A team of researchers has developed the Feature Tracking Kit (FTK), which uses simplicial spacetime meshing to simplify, scale, and deliver novel feature-tracking algorithms for in situ data analysis and scientific visualization. FTK delivers feature-tracking tools, scales feature-tracking algorithms in distributed and parallel environments, and simplifies development of new feature-tracking algorithms, enabling new analyses in greater detail than previously possible. The team benchmarked the FTK against other software using Summit, the nation’s fastest supercomputer, which is housed at Oak Ridge National Laboratory. The research will be published in the August 2021 issue of IEEE Transactions of Visualization and Computer Graphics.
Algorithms in commonly used toolkits such as VTK and ParaView focus on single-timestep data, and only a few filters are provided to track features over time. Few existing feature-tracking algorithms are designed for scalability and parallel processing, but these characteristics will be paramount in the exascale computing environment, in which data volumes will outstrip input/output capabilities and data storage for post hoc analysis and visualization will be infeasible. FTK’s simplicial meshes provide specificity, stability, and scalability for feature tracking by eliminating ambiguities, easing the handling of degeneracies, and accelerating feature-tracking algorithms with both GPU and distributed parallelism.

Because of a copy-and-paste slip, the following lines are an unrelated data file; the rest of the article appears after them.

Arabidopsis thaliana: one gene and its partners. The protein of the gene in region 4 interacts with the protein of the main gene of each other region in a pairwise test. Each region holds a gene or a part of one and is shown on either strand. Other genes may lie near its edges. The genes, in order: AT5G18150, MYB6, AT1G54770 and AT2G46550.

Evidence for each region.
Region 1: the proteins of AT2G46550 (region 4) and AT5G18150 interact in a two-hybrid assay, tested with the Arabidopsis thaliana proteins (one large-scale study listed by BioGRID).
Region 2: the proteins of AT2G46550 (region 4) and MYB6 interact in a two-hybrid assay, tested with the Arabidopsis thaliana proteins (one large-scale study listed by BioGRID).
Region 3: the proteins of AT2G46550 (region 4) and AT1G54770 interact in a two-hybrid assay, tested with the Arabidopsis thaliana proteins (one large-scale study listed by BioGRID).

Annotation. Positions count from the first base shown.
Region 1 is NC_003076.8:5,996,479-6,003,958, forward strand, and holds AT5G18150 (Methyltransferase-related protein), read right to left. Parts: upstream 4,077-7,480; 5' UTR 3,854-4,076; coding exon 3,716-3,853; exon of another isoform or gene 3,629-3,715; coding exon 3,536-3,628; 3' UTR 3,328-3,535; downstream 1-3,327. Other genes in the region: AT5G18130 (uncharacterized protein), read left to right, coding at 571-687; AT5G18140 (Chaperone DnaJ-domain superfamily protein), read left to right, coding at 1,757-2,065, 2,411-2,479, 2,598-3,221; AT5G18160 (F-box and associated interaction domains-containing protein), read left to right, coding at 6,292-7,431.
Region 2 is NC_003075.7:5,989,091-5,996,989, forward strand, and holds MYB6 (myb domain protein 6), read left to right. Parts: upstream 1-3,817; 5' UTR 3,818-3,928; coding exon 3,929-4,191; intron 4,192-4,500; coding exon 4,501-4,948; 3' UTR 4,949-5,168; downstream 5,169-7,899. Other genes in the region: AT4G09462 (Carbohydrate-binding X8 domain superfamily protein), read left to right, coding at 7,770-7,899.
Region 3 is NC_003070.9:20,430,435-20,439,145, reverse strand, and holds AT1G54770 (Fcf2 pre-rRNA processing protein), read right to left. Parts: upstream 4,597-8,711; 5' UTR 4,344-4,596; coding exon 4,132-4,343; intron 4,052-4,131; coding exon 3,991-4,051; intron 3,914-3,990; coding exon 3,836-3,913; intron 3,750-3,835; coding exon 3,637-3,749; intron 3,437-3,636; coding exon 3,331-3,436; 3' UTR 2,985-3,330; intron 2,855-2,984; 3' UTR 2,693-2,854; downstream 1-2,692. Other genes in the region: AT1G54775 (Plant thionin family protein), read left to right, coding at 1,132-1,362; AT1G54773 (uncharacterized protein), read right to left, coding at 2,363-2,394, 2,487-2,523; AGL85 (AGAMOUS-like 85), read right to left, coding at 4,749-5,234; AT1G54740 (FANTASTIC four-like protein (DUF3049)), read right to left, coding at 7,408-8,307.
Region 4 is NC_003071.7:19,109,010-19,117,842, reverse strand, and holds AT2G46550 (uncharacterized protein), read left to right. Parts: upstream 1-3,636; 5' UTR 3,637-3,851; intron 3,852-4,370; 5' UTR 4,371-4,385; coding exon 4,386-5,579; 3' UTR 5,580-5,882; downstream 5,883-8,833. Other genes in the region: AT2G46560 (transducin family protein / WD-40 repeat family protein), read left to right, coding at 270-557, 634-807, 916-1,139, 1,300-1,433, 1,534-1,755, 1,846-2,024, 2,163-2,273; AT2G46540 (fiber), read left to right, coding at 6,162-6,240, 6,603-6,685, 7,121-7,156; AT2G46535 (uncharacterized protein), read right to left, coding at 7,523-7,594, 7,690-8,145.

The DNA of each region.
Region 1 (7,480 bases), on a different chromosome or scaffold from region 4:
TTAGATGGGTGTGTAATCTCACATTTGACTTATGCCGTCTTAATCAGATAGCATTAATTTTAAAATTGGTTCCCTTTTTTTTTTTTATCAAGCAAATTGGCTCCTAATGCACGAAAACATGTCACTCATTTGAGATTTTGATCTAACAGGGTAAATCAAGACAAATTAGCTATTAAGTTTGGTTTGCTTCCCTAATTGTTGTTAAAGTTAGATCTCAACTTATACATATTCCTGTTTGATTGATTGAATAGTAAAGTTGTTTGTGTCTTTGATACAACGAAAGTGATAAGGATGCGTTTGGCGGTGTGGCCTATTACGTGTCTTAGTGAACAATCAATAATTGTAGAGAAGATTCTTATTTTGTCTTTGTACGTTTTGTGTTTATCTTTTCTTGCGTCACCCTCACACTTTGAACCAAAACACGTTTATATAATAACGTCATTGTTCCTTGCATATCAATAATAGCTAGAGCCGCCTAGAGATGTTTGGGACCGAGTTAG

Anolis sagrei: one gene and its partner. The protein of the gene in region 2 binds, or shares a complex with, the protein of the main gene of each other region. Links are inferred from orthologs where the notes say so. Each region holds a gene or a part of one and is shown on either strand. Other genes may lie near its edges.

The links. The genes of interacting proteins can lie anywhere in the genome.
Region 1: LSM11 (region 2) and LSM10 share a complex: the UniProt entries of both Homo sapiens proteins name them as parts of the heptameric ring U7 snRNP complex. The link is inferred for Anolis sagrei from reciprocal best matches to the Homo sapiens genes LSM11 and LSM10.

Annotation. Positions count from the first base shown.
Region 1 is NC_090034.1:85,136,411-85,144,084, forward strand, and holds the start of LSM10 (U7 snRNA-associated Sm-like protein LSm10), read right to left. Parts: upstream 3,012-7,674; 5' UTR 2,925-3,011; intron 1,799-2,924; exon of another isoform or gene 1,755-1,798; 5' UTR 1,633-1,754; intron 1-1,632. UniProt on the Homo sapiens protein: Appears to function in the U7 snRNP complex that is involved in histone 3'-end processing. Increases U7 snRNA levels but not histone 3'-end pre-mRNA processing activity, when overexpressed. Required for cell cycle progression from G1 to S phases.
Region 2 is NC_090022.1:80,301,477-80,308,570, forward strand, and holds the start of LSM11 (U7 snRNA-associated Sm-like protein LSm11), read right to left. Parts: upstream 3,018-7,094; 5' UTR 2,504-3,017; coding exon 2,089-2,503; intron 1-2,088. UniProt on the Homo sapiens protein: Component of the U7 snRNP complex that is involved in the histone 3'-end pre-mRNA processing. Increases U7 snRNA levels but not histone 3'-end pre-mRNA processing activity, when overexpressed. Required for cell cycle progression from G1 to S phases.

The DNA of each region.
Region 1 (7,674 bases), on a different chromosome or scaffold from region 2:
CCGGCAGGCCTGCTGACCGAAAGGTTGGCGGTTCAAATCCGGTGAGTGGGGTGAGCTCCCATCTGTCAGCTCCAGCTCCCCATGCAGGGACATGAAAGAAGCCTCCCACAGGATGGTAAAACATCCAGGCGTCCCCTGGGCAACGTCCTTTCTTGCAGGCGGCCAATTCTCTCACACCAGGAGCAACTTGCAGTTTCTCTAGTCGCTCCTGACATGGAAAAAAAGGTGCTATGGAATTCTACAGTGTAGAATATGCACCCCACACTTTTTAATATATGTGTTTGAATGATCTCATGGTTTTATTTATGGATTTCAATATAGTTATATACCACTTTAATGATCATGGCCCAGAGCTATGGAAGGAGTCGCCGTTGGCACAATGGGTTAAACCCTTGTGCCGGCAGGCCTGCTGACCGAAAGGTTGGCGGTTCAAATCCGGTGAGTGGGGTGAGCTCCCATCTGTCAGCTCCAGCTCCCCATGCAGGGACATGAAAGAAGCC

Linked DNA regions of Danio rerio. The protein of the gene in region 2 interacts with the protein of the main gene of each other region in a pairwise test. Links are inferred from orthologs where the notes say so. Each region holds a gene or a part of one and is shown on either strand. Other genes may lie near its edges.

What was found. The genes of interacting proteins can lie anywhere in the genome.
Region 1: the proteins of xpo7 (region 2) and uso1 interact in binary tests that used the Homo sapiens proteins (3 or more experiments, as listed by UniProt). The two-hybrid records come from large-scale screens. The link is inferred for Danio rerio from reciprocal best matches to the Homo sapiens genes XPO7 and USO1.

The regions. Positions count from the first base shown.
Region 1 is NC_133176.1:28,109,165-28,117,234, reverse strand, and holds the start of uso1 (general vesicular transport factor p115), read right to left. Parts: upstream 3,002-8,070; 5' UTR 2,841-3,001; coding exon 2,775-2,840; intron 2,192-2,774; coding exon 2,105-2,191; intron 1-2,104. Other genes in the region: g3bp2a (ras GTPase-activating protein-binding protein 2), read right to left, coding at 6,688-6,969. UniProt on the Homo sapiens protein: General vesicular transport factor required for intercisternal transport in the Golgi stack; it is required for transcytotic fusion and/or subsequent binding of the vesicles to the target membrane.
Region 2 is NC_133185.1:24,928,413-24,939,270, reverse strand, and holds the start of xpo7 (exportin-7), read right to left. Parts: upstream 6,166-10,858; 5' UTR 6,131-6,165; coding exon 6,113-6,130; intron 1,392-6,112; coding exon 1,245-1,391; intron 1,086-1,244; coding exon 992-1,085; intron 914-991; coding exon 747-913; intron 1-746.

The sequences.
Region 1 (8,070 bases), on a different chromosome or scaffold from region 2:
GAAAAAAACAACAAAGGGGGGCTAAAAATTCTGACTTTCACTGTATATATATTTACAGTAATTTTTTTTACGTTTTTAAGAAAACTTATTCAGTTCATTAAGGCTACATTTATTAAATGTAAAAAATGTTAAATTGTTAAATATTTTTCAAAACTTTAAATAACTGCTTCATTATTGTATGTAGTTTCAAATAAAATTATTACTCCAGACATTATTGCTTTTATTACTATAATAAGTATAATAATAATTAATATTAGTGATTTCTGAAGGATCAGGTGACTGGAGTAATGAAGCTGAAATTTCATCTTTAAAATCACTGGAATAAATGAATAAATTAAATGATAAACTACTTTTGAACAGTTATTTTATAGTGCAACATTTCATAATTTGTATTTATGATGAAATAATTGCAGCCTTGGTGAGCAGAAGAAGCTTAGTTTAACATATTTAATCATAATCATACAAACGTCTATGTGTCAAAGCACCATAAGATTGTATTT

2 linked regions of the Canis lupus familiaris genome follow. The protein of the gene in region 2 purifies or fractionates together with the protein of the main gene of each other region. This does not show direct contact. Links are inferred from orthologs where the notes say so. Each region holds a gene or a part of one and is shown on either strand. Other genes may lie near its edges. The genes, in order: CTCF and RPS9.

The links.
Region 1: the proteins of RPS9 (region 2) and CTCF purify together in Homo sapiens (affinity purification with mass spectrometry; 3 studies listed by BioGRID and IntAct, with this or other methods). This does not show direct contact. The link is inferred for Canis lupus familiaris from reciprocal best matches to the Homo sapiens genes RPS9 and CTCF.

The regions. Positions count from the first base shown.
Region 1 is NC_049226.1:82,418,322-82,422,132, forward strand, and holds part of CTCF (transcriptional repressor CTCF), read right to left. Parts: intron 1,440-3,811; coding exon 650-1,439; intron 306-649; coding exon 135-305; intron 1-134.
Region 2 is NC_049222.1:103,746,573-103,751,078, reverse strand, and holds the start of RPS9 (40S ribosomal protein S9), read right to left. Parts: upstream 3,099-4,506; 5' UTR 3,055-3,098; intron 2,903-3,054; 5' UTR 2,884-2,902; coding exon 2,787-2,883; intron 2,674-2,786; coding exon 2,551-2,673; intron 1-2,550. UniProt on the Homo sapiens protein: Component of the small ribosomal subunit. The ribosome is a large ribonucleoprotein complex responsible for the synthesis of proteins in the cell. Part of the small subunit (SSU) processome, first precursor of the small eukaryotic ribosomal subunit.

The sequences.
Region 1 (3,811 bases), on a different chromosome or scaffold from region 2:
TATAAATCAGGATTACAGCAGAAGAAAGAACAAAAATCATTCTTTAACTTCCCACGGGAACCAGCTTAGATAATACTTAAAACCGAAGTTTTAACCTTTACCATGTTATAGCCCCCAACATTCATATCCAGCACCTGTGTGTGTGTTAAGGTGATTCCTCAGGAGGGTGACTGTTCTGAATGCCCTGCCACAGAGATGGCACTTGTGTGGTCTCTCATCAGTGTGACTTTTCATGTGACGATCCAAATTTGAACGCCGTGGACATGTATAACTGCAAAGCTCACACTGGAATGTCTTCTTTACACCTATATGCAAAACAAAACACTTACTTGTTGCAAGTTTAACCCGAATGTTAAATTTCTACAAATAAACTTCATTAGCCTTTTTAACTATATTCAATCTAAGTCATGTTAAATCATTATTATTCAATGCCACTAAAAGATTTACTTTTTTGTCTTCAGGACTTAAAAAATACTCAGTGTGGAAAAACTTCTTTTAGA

The FTK toolkit benefits a range of sciences, including fusion. The fusion community has used FTK to better understand the evolution of blob features—regions of high turbulence that run along the edge wall of a tokamak down toward the diverter, causing damage—in plasma simulations. FTK redefines these ill-defined features as 3D objects that can be generalized to 4D toroidal- and spacetime-tracking. FTK’s key innovation is the simplicial spacetime meshing scheme that enables feature tracking in 4D spacetime directly. Future work includes developing spacetime mesh generalizations for finite volume meshes, adaptive mesh refinement, and point clouds to impact broader science applications. The researchers work in the Co-design Center for Data Analysis and Reduction, a program of the Exascale Computing Project.
Guo, Hanqi, David Lenz, Jiayi Xu, Xin Liang, Wenbin He, Iulian R. Grindeanu, Han-Wei Shen, Tom Peterka, Todd Munson, Ian Foster. 2021. “FTK: A Simplicial Spacetime Meshing Framework for Robust and Scalable Feature Tracking.” IEEE Transactions of Visualization and Computer Graphics (August).